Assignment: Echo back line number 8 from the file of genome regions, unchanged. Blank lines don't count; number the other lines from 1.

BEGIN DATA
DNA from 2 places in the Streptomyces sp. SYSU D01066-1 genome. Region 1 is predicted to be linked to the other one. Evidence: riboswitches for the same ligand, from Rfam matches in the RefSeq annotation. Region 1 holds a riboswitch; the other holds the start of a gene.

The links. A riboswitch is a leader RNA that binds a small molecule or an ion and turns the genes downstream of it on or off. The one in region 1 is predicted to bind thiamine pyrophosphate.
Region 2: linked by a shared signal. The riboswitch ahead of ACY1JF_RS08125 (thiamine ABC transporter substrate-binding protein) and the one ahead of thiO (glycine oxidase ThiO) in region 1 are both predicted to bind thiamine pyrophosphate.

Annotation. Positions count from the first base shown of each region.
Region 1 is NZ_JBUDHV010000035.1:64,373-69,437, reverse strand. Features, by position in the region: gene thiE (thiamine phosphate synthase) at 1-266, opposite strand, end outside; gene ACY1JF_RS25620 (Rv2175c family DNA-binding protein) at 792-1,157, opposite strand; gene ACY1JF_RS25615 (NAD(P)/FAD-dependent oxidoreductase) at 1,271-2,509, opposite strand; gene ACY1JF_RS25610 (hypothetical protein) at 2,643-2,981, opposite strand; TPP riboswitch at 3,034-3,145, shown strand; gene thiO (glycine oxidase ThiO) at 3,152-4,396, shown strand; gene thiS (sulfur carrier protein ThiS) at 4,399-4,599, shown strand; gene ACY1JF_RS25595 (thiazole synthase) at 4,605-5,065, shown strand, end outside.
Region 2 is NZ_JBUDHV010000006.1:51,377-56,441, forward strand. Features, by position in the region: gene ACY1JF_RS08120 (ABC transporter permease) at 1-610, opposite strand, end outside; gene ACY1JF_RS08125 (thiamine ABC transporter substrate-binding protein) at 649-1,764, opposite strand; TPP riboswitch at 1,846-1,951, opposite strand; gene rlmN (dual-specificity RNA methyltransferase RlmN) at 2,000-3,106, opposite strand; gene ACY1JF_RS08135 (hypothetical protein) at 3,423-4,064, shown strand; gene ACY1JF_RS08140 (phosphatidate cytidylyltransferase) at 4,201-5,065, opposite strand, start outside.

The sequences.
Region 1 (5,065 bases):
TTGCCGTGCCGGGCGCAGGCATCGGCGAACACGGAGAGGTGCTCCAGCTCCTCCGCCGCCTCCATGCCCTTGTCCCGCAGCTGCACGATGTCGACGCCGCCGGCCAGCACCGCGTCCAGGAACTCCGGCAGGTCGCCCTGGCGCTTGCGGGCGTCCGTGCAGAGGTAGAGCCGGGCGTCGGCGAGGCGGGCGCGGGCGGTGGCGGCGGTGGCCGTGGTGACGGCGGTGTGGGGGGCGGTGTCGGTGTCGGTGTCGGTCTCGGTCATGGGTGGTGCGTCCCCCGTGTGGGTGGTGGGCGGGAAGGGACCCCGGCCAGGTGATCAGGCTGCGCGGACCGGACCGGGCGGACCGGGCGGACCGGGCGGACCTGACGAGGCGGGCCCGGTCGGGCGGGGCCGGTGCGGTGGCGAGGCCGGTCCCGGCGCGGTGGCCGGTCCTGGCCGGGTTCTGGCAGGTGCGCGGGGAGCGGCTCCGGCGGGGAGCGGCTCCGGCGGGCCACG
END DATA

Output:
Region 1 (5,065 bases):